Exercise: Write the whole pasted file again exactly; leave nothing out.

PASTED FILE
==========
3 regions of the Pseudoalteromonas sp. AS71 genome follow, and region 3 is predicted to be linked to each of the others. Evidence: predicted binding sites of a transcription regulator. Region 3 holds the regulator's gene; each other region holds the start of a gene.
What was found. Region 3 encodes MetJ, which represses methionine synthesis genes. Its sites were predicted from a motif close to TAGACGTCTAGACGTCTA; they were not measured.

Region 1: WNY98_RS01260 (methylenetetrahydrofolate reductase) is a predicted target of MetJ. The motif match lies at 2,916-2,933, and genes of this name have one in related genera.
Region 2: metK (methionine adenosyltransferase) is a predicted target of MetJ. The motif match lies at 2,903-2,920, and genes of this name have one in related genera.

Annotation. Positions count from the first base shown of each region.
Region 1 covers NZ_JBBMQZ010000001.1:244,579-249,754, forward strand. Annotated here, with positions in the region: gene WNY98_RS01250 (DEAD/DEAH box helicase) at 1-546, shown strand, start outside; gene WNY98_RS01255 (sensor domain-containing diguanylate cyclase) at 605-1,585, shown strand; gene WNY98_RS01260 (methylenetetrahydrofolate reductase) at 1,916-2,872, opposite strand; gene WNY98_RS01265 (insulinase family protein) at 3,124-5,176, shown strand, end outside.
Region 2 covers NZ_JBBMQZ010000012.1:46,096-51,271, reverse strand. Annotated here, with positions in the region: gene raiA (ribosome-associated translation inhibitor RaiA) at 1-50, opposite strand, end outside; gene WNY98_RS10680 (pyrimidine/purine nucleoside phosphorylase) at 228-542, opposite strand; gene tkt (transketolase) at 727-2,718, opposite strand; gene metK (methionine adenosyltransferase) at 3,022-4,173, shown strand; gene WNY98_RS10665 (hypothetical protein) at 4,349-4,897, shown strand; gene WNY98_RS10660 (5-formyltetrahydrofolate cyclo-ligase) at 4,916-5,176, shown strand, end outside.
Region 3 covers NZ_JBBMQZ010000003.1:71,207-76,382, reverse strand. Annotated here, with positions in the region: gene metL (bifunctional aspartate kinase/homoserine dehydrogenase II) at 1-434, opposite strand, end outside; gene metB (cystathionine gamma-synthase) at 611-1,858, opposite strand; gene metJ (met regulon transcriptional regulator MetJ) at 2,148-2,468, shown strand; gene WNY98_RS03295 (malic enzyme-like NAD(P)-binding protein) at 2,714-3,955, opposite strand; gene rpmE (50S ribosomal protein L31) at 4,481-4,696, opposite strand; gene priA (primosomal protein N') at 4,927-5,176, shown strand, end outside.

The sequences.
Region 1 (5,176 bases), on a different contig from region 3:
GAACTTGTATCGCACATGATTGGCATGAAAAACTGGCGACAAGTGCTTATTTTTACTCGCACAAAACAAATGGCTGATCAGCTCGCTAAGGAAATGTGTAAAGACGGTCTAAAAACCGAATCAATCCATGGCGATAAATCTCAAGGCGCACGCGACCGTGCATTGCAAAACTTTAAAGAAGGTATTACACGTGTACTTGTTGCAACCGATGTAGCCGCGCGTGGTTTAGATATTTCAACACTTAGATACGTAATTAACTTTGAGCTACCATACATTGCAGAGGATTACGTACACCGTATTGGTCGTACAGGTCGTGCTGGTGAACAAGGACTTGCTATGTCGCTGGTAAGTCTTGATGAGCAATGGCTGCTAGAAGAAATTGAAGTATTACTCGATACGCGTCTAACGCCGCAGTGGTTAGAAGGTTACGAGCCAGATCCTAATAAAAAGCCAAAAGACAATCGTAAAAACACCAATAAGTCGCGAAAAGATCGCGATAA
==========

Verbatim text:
3 regions of the Pseudoalteromonas sp. AS71 genome follow, and region 3 is predicted to be linked to each of the others. Evidence: predicted binding sites of a transcription regulator. Region 3 holds the regulator's gene; each other region holds the start of a gene.
What was found. Region 3 encodes MetJ, which represses methionine synthesis genes. Its sites were predicted from a motif close to TAGACGTCTAGACGTCTA; they were not measured.

Region 1: WNY98_RS01260 (methylenetetrahydrofolate reductase) is a predicted target of MetJ. The motif match lies at 2,916-2,933, and genes of this name have one in related genera.
Region 2: metK (methionine adenosyltransferase) is a predicted target of MetJ. The motif match lies at 2,903-2,920, and genes of this name have one in related genera.

Annotation. Positions count from the first base shown of each region.
Region 1 covers NZ_JBBMQZ010000001.1:244,579-249,754, forward strand. Annotated here, with positions in the region: gene WNY98_RS01250 (DEAD/DEAH box helicase) at 1-546, shown strand, start outside; gene WNY98_RS01255 (sensor domain-containing diguanylate cyclase) at 605-1,585, shown strand; gene WNY98_RS01260 (methylenetetrahydrofolate reductase) at 1,916-2,872, opposite strand; gene WNY98_RS01265 (insulinase family protein) at 3,124-5,176, shown strand, end outside.
Region 2 covers NZ_JBBMQZ010000012.1:46,096-51,271, reverse strand. Annotated here, with positions in the region: gene raiA (ribosome-associated translation inhibitor RaiA) at 1-50, opposite strand, end outside; gene WNY98_RS10680 (pyrimidine/purine nucleoside phosphorylase) at 228-542, opposite strand; gene tkt (transketolase) at 727-2,718, opposite strand; gene metK (methionine adenosyltransferase) at 3,022-4,173, shown strand; gene WNY98_RS10665 (hypothetical protein) at 4,349-4,897, shown strand; gene WNY98_RS10660 (5-formyltetrahydrofolate cyclo-ligase) at 4,916-5,176, shown strand, end outside.
Region 3 covers NZ_JBBMQZ010000003.1:71,207-76,382, reverse strand. Annotated here, with positions in the region: gene metL (bifunctional aspartate kinase/homoserine dehydrogenase II) at 1-434, opposite strand, end outside; gene metB (cystathionine gamma-synthase) at 611-1,858, opposite strand; gene metJ (met regulon transcriptional regulator MetJ) at 2,148-2,468, shown strand; gene WNY98_RS03295 (malic enzyme-like NAD(P)-binding protein) at 2,714-3,955, opposite strand; gene rpmE (50S ribosomal protein L31) at 4,481-4,696, opposite strand; gene priA (primosomal protein N') at 4,927-5,176, shown strand, end outside.

The sequences.
Region 1 (5,176 bases), on a different contig from region 3:
GAACTTGTATCGCACATGATTGGCATGAAAAACTGGCGACAAGTGCTTATTTTTACTCGCACAAAACAAATGGCTGATCAGCTCGCTAAGGAAATGTGTAAAGACGGTCTAAAAACCGAATCAATCCATGGCGATAAATCTCAAGGCGCACGCGACCGTGCATTGCAAAACTTTAAAGAAGGTATTACACGTGTACTTGTTGCAACCGATGTAGCCGCGCGTGGTTTAGATATTTCAACACTTAGATACGTAATTAACTTTGAGCTACCATACATTGCAGAGGATTACGTACACCGTATTGGTCGTACAGGTCGTGCTGGTGAACAAGGACTTGCTATGTCGCTGGTAAGTCTTGATGAGCAATGGCTGCTAGAAGAAATTGAAGTATTACTCGATACGCGTCTAACGCCGCAGTGGTTAGAAGGTTACGAGCCAGATCCTAATAAAAAGCCAAAAGACAATCGTAAAAACACCAATAAGTCGCGAAAAGATCGCGATAA